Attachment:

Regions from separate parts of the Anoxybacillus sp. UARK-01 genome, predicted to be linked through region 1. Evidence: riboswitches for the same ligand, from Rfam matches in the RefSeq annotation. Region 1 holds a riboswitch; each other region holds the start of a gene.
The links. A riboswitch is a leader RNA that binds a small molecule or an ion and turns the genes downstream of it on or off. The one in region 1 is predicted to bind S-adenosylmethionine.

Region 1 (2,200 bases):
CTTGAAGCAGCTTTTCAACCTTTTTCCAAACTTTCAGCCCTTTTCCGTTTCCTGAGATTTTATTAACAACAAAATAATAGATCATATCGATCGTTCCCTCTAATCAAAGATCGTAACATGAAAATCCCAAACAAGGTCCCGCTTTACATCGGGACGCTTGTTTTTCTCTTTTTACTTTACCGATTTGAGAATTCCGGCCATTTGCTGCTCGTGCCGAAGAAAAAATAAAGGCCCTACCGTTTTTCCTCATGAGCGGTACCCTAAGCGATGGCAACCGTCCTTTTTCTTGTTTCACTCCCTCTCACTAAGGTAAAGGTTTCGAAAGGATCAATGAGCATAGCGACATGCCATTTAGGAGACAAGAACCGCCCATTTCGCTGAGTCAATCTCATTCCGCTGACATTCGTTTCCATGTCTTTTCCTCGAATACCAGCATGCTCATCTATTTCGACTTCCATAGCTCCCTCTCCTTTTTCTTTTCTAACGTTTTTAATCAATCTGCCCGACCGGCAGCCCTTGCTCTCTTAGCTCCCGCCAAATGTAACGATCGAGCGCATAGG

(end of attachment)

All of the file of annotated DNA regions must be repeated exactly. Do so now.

Regions from separate parts of the Anoxybacillus sp. UARK-01 genome, predicted to be linked through region 1. Evidence: riboswitches for the same ligand, from Rfam matches in the RefSeq annotation. Region 1 holds a riboswitch; each other region holds the start of a gene.
The links. A riboswitch is a leader RNA that binds a small molecule or an ion and turns the genes downstream of it on or off. The one in region 1 is predicted to bind S-adenosylmethionine.

Region 1 (2,200 bases):
CTTGAAGCAGCTTTTCAACCTTTTTCCAAACTTTCAGCCCTTTTCCGTTTCCTGAGATTTTATTAACAACAAAATAATAGATCATATCGATCGTTCCCTCTAATCAAAGATCGTAACATGAAAATCCCAAACAAGGTCCCGCTTTACATCGGGACGCTTGTTTTTCTCTTTTTACTTTACCGATTTGAGAATTCCGGCCATTTGCTGCTCGTGCCGAAGAAAAAATAAAGGCCCTACCGTTTTTCCTCATGAGCGGTACCCTAAGCGATGGCAACCGTCCTTTTTCTTGTTTCACTCCCTCTCACTAAGGTAAAGGTTTCGAAAGGATCAATGAGCATAGCGACATGCCATTTAGGAGACAAGAACCGCCCATTTCGCTGAGTCAATCTCATTCCGCTGACATTCGTTTCCATGTCTTTTCCTCGAATACCAGCATGCTCATCTATTTCGACTTCCATAGCTCCCTCTCCTTTTTCTTTTCTAACGTTTTTAATCAATCTGCCCGACCGGCAGCCCTTGCTCTCTTAGCTCCCGCCAAATGTAACGATCGAGCGCATAGG